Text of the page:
popular Big Ten champion Gary
Ernst. Bay terms his perform- '
ance "remarkable in view of the
fact that we have no other big
guys in the room for him to
practice against." If footballer
Greg Boik decides to come out, MICHAELANGELO THE PAINTER, by Valerio Ma-
this problem should be licked and riani. Publ. by 1Harry Abrams. This book is one of
Ernst could be better than ever. the big ones and one of the best buys. Retailed at
Michigan's opponents this week- $75 and just recently released as a publisher's over-
end frankly don't look too formid- stock. 95 full page color illustrations. Get one at
able-on paper. Western Michigan Borders for
has 167-pounder Doug Wyn, last s$
year's NCAA runner-up in his
class, and five freshmen in the
lineup. Of the frosh, possibly the VINCENT VAN GOGH. This book weighs over 12
mot interesting is Randy Cotton pounds, published at $55 by Reynal and Co. 56
at 134 lbs-he won an Ohio State color plates and 2000-you read it right--200
high school championship last year. black and white-a catalogue of Van Gogh. Many
Ohio University is THE wres- books done on Van Gogh for the casual art student
tling power in the Middle Ame- -this is going deeper Van Gogh. Reference-Art.
* an Conference, nhaving posted Sale priced at
five straight conference cham- Sl rcda
pionships. Last year, the Bobcats $29.95
battled Michigan to a tight 19-13
Wolverine victory not clinched REMBRANDT. H. Gerson. Again by Reynal,once a
until the last match-which was year you can buy this book at a reduced price, in-
decided by a single point.,. stead of the $50 tag. Buy it in Spring and most
The Wolveries have put in more likely will cot $50. Buy it now at Boders for half.
eager for the chance to show off Over 750 illus., 80 full page color plates. Text is
their skills. If past performance is extraordinarily precise and true, combine the facts
any indication, wrestling may very of Rembrandt's life with aspects of his art. Big,
well be the Michigan winter sport big book (5 kilos). Sale priced at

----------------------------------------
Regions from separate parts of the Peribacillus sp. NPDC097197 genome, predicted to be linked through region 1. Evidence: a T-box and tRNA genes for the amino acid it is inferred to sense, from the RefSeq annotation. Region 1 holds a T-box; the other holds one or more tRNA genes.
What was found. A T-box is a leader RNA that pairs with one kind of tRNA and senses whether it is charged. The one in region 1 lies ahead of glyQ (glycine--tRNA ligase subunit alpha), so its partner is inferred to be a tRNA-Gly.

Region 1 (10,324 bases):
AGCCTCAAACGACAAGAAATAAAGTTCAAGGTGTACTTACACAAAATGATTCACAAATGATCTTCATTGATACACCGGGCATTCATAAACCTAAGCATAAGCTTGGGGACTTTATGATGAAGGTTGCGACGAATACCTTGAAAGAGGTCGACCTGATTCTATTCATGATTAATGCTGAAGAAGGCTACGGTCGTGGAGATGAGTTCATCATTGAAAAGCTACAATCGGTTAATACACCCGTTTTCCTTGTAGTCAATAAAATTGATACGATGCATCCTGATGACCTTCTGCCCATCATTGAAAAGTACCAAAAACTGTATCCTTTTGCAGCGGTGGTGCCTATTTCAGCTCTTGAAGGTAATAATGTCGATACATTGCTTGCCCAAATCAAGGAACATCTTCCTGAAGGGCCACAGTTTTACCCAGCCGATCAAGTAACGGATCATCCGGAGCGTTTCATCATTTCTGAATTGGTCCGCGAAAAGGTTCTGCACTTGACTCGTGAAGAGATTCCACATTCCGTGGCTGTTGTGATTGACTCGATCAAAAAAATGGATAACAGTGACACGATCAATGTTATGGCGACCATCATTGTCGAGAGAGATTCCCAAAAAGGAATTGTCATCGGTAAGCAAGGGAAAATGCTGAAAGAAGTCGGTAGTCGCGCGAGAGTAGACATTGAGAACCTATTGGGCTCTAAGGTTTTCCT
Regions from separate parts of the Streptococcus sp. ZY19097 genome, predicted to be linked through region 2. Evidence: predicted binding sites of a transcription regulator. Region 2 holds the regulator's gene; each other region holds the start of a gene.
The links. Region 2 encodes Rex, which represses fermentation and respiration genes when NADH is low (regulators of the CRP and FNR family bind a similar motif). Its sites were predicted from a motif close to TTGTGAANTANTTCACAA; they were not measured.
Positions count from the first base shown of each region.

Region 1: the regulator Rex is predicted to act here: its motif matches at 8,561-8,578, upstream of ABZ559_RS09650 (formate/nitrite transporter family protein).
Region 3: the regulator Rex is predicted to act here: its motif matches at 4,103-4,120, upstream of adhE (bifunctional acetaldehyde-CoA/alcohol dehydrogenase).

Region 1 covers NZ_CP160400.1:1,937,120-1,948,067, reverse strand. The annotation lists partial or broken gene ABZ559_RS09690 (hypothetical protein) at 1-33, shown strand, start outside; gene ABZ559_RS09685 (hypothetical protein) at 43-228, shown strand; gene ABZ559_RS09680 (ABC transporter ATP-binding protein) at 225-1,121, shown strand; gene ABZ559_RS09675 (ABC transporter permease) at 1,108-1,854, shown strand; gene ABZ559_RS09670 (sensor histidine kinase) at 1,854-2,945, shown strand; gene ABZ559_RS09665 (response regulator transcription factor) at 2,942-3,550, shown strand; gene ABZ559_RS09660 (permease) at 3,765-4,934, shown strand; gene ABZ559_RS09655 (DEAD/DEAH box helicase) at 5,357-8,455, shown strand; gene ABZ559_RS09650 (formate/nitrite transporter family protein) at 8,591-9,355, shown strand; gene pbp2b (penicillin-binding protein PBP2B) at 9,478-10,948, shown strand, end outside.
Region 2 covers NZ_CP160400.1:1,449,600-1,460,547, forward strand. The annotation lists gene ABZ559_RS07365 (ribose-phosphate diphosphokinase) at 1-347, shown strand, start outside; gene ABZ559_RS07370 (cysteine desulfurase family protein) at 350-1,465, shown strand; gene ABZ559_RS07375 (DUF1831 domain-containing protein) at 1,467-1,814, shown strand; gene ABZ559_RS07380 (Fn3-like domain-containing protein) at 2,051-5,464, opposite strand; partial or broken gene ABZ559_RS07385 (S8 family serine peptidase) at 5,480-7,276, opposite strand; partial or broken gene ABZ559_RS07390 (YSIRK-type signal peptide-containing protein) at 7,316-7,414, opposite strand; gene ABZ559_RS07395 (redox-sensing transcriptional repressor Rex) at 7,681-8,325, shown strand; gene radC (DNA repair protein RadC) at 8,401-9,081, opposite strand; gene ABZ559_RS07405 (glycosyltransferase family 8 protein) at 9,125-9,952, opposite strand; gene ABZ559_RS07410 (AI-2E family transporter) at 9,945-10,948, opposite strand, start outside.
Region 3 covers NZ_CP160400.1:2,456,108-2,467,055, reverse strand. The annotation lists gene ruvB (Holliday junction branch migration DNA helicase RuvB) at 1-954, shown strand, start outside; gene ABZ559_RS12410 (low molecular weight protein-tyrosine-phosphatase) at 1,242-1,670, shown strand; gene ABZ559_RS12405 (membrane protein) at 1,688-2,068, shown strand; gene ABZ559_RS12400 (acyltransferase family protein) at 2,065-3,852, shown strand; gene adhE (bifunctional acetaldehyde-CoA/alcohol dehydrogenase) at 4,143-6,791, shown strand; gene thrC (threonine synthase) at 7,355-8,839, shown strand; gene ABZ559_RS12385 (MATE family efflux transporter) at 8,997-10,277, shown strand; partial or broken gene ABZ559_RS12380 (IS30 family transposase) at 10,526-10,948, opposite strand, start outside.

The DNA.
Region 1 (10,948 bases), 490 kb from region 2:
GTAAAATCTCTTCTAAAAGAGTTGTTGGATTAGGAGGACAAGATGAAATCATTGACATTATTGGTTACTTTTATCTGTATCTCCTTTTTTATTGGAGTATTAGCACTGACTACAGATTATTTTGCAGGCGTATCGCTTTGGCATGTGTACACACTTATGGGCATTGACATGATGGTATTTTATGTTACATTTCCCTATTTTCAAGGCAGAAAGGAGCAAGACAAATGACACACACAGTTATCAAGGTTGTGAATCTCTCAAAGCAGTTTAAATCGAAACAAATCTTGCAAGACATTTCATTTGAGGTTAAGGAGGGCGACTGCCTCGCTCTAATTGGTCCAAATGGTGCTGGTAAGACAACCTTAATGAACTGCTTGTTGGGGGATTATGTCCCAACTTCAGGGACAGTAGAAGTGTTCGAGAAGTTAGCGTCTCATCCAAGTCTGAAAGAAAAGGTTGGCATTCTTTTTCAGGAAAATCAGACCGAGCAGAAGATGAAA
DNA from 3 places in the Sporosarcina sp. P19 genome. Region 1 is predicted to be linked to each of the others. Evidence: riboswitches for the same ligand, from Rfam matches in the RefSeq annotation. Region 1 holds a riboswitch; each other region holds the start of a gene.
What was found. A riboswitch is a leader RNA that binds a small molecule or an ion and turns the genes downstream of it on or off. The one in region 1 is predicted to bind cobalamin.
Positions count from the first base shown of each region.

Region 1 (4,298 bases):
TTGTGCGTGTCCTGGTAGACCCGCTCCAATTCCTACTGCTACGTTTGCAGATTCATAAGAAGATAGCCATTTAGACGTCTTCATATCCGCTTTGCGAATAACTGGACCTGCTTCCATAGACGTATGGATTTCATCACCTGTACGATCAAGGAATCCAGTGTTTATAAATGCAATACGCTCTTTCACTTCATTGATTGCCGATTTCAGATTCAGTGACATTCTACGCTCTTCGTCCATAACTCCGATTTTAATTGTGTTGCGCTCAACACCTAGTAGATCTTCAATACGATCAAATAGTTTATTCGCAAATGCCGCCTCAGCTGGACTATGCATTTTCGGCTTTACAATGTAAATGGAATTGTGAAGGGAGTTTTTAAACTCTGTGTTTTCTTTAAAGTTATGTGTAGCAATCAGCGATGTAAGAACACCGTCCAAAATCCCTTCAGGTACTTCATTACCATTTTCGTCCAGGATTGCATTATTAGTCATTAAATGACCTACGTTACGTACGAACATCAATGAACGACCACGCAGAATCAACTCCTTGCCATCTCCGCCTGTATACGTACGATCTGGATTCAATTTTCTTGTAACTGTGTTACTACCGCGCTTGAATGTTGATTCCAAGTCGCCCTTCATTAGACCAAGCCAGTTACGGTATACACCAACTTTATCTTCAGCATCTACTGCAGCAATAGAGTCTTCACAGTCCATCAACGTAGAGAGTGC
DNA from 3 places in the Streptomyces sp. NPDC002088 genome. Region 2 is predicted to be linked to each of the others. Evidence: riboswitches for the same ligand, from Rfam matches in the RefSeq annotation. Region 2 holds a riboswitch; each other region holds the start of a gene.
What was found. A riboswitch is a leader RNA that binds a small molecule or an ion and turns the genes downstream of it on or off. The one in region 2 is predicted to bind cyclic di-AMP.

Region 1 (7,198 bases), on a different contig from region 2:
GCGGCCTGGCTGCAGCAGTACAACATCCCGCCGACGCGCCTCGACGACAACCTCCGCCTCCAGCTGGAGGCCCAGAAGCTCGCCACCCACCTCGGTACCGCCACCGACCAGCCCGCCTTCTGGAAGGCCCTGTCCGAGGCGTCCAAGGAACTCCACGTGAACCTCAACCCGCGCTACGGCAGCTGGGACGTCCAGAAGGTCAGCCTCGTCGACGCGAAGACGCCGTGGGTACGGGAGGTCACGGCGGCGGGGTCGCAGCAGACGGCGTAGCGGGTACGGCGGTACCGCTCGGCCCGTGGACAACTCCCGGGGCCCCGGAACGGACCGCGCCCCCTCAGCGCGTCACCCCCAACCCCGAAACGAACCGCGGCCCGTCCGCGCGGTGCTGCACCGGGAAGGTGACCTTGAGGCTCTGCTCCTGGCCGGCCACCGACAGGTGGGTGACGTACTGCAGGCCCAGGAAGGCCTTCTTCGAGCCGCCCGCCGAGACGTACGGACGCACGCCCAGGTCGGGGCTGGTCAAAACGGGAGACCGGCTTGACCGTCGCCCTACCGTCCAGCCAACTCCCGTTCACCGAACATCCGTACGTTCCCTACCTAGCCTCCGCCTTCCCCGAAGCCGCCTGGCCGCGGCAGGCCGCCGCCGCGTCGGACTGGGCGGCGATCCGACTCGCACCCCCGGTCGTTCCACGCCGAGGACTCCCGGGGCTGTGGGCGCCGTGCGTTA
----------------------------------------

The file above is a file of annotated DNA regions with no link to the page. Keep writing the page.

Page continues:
to watch this year.. $24,98
F PICASSO POSTERS by Czwiklitzer, publ. by Random
House at $60 and it was worth it at that price. Over
350 illus. most in full page color. I love this book.
Limited supply. Sold out at the published the first
week. We've got some. An asset to any Picasso
freaks collection. Sale
! $24.98
OPEN evenings 'til 10, Sun. 11-6
316 S. State
FRIDAY and SATURDAY
8 and 10 P.M.
COUZENS CAFETERIA Indisputably Michigan's most literate
Admission 75c bookshop; 105,617 titles in stock
Season Pass $3.00
A CFC Presentation
I ---

NHL
Atlanta 4, Detroit 3
New York 2, Philadelphia 2
Buffalo 2, Los Angeles 1
WHA
New England 5, Houston 2
Edmonton 3, Jersey 2
ABA
Denver 127, Indiana 111
Kentucky 102, Memphis 92
S Iai
HOUSE OF IMPORTS
1st ANNIVERSARY
SALE! Wholesale
PRICES ON A2'S
LARGEST
SELECTION OF
SHEEPSKIN
COATS!
MAXI:
Reg. $185
NOW $115 }
3/4 OATS:
Reg. $149.95
NOW $95
JACKET:

PANEL:
RICHARD P. MITCHELL, Assoc. Prof. of
Middle Eastern History.
DARRELL DYKSTRA, Doctoral Student in
Middle Eastern History, 2 years in Egypt.
KENNETH STEIN, Doctoral Student in
Middle Eastern History, 2 years in Israel.
ECUMENICAL CAMPUS CENTER
921 Church Street
SUPPER--S$1.00 RESERVATIONS: 662-5529

it

FOR THE SNOW LEOPARD!
KNEISSL MC 1000
SKI PACKAGE

I

December 7-"CHILE: THE STRUGGLE CONTINUES"
-IIII_ _
Attention all Phi Sig's
The DELTA DEUTERON CHAPTER
is recolonizing on the
Michigan Campus
Your support is
needed in this endeavor

Kneissl
fiberglas ski
Koflach
racer boot
Tyrolia
step-in binding
3arrecrafter
alum. pole

55.00

39.95
7,50

A A r ~ ~

-AL " -fV.V, -12MV7d'MI" 4 1 1ii11fi

Back to Top

© 2021 Regents of the University of Michigan